Three field experiments were carried out to assess the level of resistance of several cultivars to early blight (EB) and to examine the association between host resistance and either foliage maturity or tuber skin types. A total of 26 cultivars were used in Exps. 1 and 2, and 24 in Exp. 3. Plants were inoculated with isolates of Alternaria grandis at 31 days after planting. EB severity was quantified in each plot every seven days. The approach to determine the resistance levels of potato cultivars was based on multivariate analysis techniques. The tested cultivars responded as either resistant, moderately resistant, moderately susceptible or susceptible to EB. Most of the cultivars were classified as susceptible or moderately susceptible to EB. Resistant cultivars were mid-season, mid-late or late maturity. None of the susceptible cultivars were later maturity (mid-late or late maturity). In most cases, susceptible cultivars were earlier maturity (early or mid-early maturity). Most resistant cultivars had rough, mid-rough or smooth skin. None of the susceptible cultivars had rough skin. In most cases, susceptible or moderately susceptible cultivars had smooth skin. Obtaining potato cultivars that are resistant to this destructive disease will help reduce production costs and the need for costly fungicides.

Interference between Host Resistance to Listeria monocytogenes Infection and Ovalbumin-Induced Allergic Responses in Mice

Mizuki, Daisuke; Miura, Tomisato; Sasaki, Sanae; Mizuki, Mayuko; Madarame, Hiroo; Nakane, Akio
Fonte: American Society for Microbiology Publicador: American Society for Microbiology
Tipo: Artigo de Revista Científica
Publicado em /03/2001 EN
Relevância na Pesquisa
55.89%
Listeria monocytogenes promotes the induction of the T-helper 1 (Th1) cell response, while ovalbumin (OVA) induces a Th2 cell response and allergic reactions, such as airway hyperreactivity and immunoglobulin E (IgE) production. When mice were immunized with OVA on day 7 after L. monocytogenes infection, eosinophilia in bronchoalveolar lavage and the production of total IgE, OVA-specific IgE, interleukin-4 (IL-4), and IL-5 in the circulation were markedly suppressed. Cytokine responses, including IL-4, IL-5, IL-10, IL-13, and gamma interferon, to OVA were decreased in the spleen cell cultures obtained from OVA-immunized mice that had been infected with L. monocytogenes. Conversely, when OVA-immunized mice were infected with L. monocytogenes, conversion from the nonlethal infection to the lethal infection occurred. Host resistance to L. monocytogenes infection in OVA-immunized mice was enhanced by the administration of anti–IL-10 monoclonal antibody. The present study indicates that striking interference is observed between Th1-inducing L. monocytogenes infection and Th2-driven OVA-induced airway hyperreactivity.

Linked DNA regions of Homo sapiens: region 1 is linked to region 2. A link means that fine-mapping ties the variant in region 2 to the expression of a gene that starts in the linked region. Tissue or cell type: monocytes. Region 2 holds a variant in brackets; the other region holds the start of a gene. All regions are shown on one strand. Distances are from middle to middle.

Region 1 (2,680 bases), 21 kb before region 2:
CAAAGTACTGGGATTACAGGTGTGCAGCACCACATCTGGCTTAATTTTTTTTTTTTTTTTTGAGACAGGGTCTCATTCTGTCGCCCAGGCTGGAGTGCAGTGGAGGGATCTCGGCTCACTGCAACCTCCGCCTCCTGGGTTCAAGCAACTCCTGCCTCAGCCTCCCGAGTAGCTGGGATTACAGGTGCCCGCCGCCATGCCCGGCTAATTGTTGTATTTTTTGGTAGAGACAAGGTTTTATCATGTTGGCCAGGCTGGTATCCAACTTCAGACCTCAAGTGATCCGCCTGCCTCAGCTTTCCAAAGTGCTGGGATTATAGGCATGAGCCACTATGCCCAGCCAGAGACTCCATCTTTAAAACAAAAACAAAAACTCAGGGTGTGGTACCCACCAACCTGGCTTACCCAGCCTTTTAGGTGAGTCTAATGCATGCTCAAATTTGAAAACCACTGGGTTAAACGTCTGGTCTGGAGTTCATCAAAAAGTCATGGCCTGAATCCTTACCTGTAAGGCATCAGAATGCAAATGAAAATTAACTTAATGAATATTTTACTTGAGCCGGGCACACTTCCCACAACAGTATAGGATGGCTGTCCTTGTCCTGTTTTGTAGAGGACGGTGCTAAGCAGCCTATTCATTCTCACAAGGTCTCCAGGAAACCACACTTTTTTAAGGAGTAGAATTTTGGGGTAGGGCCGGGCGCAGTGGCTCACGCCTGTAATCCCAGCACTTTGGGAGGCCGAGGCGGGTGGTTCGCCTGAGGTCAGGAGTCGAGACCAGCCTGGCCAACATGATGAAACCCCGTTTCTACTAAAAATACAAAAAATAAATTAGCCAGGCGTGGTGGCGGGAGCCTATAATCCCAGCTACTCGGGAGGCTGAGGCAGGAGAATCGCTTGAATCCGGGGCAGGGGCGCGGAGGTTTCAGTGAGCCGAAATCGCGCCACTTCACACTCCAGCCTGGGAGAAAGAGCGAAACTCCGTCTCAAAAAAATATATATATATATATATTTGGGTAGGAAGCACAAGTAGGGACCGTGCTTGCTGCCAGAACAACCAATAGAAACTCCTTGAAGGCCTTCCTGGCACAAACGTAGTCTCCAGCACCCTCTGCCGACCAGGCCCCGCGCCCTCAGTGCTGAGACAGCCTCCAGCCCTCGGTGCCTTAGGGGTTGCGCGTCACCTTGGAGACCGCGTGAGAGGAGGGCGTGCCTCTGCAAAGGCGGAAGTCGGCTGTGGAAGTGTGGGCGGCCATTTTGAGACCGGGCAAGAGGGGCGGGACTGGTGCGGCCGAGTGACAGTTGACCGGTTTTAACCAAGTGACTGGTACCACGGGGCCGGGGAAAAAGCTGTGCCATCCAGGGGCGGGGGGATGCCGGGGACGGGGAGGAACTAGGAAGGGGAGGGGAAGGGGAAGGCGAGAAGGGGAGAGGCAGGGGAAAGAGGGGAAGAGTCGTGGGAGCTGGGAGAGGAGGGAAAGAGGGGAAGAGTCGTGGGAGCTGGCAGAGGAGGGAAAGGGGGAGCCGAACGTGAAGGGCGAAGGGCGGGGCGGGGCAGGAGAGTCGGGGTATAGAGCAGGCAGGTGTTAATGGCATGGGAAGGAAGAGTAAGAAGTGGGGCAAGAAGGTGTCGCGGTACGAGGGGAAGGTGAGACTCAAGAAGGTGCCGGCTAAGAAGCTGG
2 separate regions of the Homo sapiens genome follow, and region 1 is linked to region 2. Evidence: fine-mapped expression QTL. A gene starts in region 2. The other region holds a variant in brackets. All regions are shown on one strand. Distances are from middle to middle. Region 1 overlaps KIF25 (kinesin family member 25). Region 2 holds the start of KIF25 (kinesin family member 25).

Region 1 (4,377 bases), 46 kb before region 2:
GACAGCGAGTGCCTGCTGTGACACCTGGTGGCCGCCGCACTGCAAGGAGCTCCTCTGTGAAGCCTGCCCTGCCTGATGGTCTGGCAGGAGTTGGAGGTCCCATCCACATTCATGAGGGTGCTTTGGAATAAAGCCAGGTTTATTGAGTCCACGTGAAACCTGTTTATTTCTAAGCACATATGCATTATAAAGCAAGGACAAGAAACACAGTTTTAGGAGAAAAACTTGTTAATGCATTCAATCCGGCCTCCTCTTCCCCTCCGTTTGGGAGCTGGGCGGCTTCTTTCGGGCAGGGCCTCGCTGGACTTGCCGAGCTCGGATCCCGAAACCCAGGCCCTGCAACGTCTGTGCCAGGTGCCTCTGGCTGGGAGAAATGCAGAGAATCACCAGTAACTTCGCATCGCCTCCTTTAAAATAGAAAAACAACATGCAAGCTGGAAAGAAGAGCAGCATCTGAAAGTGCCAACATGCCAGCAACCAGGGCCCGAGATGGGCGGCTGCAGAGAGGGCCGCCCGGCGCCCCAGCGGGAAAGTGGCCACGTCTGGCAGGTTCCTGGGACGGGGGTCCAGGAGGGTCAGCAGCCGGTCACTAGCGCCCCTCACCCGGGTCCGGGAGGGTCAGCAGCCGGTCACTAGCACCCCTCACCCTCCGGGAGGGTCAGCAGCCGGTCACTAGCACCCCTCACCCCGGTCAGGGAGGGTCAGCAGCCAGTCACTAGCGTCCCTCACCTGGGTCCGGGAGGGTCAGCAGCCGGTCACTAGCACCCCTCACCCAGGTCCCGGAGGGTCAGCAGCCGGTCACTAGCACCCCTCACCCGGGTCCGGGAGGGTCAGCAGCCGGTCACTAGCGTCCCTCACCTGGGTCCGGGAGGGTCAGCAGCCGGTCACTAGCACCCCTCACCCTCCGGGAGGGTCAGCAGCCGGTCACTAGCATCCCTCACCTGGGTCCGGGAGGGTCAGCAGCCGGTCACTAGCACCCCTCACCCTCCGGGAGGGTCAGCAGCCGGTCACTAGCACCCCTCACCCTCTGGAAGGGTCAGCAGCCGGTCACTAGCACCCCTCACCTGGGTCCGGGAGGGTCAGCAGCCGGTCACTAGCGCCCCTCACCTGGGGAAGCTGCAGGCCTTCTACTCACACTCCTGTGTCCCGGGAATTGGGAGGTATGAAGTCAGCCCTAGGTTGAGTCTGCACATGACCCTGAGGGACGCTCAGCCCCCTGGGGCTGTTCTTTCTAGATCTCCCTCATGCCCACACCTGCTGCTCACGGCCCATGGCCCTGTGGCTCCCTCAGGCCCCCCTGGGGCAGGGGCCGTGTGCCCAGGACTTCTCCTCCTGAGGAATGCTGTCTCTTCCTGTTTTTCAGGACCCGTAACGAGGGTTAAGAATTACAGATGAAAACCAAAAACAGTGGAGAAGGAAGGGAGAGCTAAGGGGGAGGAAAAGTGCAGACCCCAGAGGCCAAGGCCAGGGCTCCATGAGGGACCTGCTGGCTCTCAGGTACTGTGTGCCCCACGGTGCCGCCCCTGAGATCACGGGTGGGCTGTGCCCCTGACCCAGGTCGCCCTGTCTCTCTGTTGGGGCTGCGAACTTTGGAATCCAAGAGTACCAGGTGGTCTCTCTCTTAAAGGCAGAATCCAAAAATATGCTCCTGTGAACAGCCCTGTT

Effect of 6-Hydroxydopamine on Host Resistance against Listeria monocytogenes Infection

Miura, Tomisato; Kudo, Tsuyoshi; Matsuki, Akitomo; Sekikawa, Kenji; Tagawa, Yoh-Ichi; Iwakura, Yoichiro; Nakane, Akio
Fonte: American Society for Microbiology Publicador: American Society for Microbiology
Tipo: Artigo de Revista Científica
Publicado em /12/2001 EN
Relevância na Pesquisa
56.1%